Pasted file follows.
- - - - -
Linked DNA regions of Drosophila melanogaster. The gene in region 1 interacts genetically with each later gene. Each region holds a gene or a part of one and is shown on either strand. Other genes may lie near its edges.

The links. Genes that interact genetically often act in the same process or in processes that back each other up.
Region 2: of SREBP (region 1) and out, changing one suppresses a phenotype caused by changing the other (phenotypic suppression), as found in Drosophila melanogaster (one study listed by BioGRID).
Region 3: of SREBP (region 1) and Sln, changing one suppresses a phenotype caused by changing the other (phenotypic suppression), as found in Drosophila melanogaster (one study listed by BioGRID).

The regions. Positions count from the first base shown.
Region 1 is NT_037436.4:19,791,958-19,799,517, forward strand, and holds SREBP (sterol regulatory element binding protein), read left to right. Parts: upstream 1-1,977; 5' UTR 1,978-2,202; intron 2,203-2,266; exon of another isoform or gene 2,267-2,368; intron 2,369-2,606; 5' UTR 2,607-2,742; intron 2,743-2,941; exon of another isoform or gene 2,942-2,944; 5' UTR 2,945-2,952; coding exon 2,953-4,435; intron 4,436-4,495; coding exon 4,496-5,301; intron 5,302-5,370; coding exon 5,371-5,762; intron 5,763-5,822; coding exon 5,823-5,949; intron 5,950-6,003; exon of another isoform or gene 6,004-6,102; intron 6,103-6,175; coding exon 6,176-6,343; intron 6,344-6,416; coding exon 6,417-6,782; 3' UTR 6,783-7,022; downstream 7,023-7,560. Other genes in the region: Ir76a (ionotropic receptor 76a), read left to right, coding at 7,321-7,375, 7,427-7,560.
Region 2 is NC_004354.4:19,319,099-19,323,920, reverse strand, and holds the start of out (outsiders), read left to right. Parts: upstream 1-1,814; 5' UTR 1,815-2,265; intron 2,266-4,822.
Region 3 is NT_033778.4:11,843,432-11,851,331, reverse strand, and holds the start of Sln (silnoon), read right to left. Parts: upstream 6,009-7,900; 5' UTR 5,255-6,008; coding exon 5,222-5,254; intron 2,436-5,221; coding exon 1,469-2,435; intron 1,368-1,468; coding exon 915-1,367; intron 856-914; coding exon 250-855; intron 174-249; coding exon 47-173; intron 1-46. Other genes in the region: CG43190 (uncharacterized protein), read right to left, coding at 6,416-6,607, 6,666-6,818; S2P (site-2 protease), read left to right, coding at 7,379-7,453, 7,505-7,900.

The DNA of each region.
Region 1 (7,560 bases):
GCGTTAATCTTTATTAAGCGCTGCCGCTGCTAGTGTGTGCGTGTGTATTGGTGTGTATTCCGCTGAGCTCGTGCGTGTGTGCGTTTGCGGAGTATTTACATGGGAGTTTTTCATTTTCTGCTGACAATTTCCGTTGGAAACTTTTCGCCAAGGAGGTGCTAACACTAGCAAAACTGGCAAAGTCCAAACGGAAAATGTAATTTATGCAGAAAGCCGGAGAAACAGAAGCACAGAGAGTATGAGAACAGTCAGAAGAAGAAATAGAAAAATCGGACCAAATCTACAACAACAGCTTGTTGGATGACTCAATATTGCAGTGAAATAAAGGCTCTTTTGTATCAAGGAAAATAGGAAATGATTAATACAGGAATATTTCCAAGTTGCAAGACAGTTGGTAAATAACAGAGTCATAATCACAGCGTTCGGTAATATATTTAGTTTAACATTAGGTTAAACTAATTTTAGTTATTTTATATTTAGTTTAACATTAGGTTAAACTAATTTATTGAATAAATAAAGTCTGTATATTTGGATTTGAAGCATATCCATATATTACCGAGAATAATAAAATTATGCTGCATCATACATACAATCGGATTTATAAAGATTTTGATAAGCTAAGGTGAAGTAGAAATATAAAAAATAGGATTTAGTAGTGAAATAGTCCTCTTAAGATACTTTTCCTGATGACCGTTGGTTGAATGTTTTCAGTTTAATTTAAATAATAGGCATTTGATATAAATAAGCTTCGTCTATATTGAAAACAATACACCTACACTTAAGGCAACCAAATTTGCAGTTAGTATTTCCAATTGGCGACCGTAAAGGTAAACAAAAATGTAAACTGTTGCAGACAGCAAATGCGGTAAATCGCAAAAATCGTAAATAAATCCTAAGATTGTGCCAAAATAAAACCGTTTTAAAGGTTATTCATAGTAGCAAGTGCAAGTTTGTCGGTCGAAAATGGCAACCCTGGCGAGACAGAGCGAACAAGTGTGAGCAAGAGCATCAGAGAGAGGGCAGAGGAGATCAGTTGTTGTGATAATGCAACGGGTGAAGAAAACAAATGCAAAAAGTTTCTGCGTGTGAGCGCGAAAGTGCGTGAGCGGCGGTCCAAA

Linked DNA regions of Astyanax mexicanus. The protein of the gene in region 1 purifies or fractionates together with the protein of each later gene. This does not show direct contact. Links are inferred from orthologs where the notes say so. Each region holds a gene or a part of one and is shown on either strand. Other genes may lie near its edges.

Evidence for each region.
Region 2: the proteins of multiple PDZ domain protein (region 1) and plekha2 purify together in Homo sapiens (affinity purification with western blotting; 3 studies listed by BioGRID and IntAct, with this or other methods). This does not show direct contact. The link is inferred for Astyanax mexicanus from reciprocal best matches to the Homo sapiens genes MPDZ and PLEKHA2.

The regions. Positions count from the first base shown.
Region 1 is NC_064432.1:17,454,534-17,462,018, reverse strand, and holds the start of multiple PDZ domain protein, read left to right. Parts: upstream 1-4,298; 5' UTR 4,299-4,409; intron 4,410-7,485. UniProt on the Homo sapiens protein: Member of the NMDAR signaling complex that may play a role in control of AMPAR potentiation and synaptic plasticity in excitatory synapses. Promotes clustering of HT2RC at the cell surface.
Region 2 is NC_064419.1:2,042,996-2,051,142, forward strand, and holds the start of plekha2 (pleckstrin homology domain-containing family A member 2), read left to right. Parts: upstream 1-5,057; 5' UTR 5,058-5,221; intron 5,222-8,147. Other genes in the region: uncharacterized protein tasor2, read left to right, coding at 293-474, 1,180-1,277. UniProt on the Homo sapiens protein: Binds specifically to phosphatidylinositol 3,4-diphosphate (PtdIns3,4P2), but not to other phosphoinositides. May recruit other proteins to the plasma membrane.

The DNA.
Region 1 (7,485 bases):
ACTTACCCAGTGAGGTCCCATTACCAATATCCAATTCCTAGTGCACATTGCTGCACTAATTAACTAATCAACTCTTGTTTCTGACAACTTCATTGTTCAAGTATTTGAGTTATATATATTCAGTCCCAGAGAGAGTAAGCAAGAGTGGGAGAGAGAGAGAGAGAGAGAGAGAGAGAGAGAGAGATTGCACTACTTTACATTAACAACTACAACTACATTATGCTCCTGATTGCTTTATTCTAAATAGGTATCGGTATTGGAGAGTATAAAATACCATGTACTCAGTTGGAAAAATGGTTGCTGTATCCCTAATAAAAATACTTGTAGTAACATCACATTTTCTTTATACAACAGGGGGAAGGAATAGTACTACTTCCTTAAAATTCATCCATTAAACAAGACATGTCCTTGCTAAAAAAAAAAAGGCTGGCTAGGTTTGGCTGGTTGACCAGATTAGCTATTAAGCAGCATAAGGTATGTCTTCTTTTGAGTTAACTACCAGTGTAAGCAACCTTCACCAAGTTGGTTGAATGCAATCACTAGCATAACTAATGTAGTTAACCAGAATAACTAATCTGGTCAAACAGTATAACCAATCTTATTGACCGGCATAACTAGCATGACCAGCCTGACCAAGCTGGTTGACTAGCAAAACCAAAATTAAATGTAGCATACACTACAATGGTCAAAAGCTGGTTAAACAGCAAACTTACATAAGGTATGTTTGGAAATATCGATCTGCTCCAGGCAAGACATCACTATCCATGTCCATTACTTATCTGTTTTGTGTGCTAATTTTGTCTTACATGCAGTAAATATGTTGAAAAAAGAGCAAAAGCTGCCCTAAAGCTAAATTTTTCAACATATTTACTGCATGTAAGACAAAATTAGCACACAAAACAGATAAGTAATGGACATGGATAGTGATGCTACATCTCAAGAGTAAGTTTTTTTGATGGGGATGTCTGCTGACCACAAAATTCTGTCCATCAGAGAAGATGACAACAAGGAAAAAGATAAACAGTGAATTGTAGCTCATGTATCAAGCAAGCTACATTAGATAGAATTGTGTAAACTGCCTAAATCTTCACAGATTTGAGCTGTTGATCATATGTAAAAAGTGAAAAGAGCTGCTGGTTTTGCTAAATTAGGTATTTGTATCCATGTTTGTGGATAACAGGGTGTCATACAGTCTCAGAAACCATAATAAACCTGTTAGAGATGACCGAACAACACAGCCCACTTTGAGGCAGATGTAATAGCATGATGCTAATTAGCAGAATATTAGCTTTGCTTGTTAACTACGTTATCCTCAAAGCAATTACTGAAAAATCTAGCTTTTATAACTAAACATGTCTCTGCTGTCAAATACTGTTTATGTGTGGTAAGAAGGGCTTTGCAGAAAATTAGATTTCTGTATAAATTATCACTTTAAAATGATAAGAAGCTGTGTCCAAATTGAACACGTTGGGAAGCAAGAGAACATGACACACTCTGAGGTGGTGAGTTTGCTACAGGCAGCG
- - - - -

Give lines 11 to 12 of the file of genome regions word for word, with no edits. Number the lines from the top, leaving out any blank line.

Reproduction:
GCGTTAATCTTTATTAAGCGCTGCCGCTGCTAGTGTGTGCGTGTGTATTGGTGTGTATTCCGCTGAGCTCGTGCGTGTGTGCGTTTGCGGAGTATTTACATGGGAGTTTTTCATTTTCTGCTGACAATTTCCGTTGGAAACTTTTCGCCAAGGAGGTGCTAACACTAGCAAAACTGGCAAAGTCCAAACGGAAAATGTAATTTATGCAGAAAGCCGGAGAAACAGAAGCACAGAGAGTATGAGAACAGTCAGAAGAAGAAATAGAAAAATCGGACCAAATCTACAACAACAGCTTGTTGGATGACTCAATATTGCAGTGAAATAAAGGCTCTTTTGTATCAAGGAAAATAGGAAATGATTAATACAGGAATATTTCCAAGTTGCAAGACAGTTGGTAAATAACAGAGTCATAATCACAGCGTTCGGTAATATATTTAGTTTAACATTAGGTTAAACTAATTTTAGTTATTTTATATTTAGTTTAACATTAGGTTAAACTAATTTATTGAATAAATAAAGTCTGTATATTTGGATTTGAAGCATATCCATATATTACCGAGAATAATAAAATTATGCTGCATCATACATACAATCGGATTTATAAAGATTTTGATAAGCTAAGGTGAAGTAGAAATATAAAAAATAGGATTTAGTAGTGAAATAGTCCTCTTAAGATACTTTTCCTGATGACCGTTGGTTGAATGTTTTCAGTTTAATTTAAATAATAGGCATTTGATATAAATAAGCTTCGTCTATATTGAAAACAATACACCTACACTTAAGGCAACCAAATTTGCAGTTAGTATTTCCAATTGGCGACCGTAAAGGTAAACAAAAATGTAAACTGTTGCAGACAGCAAATGCGGTAAATCGCAAAAATCGTAAATAAATCCTAAGATTGTGCCAAAATAAAACCGTTTTAAAGGTTATTCATAGTAGCAAGTGCAAGTTTGTCGGTCGAAAATGGCAACCCTGGCGAGACAGAGCGAACAAGTGTGAGCAAGAGCATCAGAGAGAGGGCAGAGGAGATCAGTTGTTGTGATAATGCAACGGGTGAAGAAAACAAATGCAAAAAGTTTCTGCGTGTGAGCGCGAAAGTGCGTGAGCGGCGGTCCAAA

Linked DNA regions of Astyanax mexicanus. The protein of the gene in region 1 purifies or fractionates together with the protein of each later gene. This does not show direct contact. Links are inferred from orthologs where the notes say so. Each region holds a gene or a part of one and is shown on either strand. Other genes may lie near its edges.